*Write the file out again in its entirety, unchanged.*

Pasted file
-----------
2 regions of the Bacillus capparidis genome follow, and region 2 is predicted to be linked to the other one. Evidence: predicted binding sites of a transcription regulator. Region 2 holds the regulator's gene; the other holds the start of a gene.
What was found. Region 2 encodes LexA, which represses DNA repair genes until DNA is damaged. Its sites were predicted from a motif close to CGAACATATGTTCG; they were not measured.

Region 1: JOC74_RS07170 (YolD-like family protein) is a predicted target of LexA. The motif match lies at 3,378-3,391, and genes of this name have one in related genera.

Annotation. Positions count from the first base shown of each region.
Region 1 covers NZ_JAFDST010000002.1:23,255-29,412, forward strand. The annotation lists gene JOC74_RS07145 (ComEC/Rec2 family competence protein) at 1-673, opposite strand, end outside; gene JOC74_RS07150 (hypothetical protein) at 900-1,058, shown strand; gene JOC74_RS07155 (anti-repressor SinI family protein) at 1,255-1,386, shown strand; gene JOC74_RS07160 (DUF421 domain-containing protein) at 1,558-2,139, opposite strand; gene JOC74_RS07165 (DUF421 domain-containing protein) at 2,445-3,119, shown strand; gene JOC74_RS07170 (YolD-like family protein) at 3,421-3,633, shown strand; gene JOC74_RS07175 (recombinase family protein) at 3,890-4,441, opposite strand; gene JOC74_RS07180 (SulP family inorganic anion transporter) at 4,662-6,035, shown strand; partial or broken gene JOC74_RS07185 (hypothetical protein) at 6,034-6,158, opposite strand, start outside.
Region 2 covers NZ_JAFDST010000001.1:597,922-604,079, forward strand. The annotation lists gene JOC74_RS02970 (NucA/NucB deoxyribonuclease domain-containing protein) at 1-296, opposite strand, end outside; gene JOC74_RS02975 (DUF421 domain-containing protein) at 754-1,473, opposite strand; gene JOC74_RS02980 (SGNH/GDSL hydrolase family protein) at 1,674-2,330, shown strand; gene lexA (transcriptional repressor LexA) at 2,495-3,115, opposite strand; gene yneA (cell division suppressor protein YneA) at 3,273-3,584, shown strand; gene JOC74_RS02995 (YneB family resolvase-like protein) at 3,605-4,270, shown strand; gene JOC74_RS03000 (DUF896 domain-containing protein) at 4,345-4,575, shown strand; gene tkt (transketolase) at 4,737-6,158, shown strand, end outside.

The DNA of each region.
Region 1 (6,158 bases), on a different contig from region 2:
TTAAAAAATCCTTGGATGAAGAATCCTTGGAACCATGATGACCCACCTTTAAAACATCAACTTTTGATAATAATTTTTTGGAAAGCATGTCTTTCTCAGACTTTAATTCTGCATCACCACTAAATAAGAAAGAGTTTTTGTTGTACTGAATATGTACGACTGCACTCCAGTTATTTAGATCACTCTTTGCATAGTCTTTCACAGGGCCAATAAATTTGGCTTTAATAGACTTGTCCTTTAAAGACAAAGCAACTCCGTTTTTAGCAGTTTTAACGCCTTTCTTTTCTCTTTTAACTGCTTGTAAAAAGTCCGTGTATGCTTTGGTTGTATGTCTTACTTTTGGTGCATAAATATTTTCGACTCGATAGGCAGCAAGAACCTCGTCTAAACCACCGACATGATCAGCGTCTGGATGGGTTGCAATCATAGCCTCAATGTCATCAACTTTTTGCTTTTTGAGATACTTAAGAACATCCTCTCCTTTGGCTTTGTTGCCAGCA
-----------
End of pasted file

2 regions of the Bacillus capparidis genome follow, and region 2 is predicted to be linked to the other one. Evidence: predicted binding sites of a transcription regulator. Region 2 holds the regulator's gene; the other holds the start of a gene.
What was found. Region 2 encodes LexA, which represses DNA repair genes until DNA is damaged. Its sites were predicted from a motif close to CGAACATATGTTCG; they were not measured.

Region 1: JOC74_RS07170 (YolD-like family protein) is a predicted target of LexA. The motif match lies at 3,378-3,391, and genes of this name have one in related genera.

Annotation. Positions count from the first base shown of each region.
Region 1 covers NZ_JAFDST010000002.1:23,255-29,412, forward strand. The annotation lists gene JOC74_RS07145 (ComEC/Rec2 family competence protein) at 1-673, opposite strand, end outside; gene JOC74_RS07150 (hypothetical protein) at 900-1,058, shown strand; gene JOC74_RS07155 (anti-repressor SinI family protein) at 1,255-1,386, shown strand; gene JOC74_RS07160 (DUF421 domain-containing protein) at 1,558-2,139, opposite strand; gene JOC74_RS07165 (DUF421 domain-containing protein) at 2,445-3,119, shown strand; gene JOC74_RS07170 (YolD-like family protein) at 3,421-3,633, shown strand; gene JOC74_RS07175 (recombinase family protein) at 3,890-4,441, opposite strand; gene JOC74_RS07180 (SulP family inorganic anion transporter) at 4,662-6,035, shown strand; partial or broken gene JOC74_RS07185 (hypothetical protein) at 6,034-6,158, opposite strand, start outside.
Region 2 covers NZ_JAFDST010000001.1:597,922-604,079, forward strand. The annotation lists gene JOC74_RS02970 (NucA/NucB deoxyribonuclease domain-containing protein) at 1-296, opposite strand, end outside; gene JOC74_RS02975 (DUF421 domain-containing protein) at 754-1,473, opposite strand; gene JOC74_RS02980 (SGNH/GDSL hydrolase family protein) at 1,674-2,330, shown strand; gene lexA (transcriptional repressor LexA) at 2,495-3,115, opposite strand; gene yneA (cell division suppressor protein YneA) at 3,273-3,584, shown strand; gene JOC74_RS02995 (YneB family resolvase-like protein) at 3,605-4,270, shown strand; gene JOC74_RS03000 (DUF896 domain-containing protein) at 4,345-4,575, shown strand; gene tkt (transketolase) at 4,737-6,158, shown strand, end outside.

The DNA of each region.
Region 1 (6,158 bases), on a different contig from region 2:
TTAAAAAATCCTTGGATGAAGAATCCTTGGAACCATGATGACCCACCTTTAAAACATCAACTTTTGATAATAATTTTTTGGAAAGCATGTCTTTCTCAGACTTTAATTCTGCATCACCACTAAATAAGAAAGAGTTTTTGTTGTACTGAATATGTACGACTGCACTCCAGTTATTTAGATCACTCTTTGCATAGTCTTTCACAGGGCCAATAAATTTGGCTTTAATAGACTTGTCCTTTAAAGACAAAGCAACTCCGTTTTTAGCAGTTTTAACGCCTTTCTTTTCTCTTTTAACTGCTTGTAAAAAGTCCGTGTATGCTTTGGTTGTATGTCTTACTTTTGGTGCATAAATATTTTCGACTCGATAGGCAGCAAGAACCTCGTCTAAACCACCGACATGATCAGCGTCTGGATGGGTTGCAATCATAGCCTCAATGTCATCAACTTTTTGCTTTTTGAGATACTTAAGAACATCCTCTCCTTTGGCTTTGTTGCCAGCA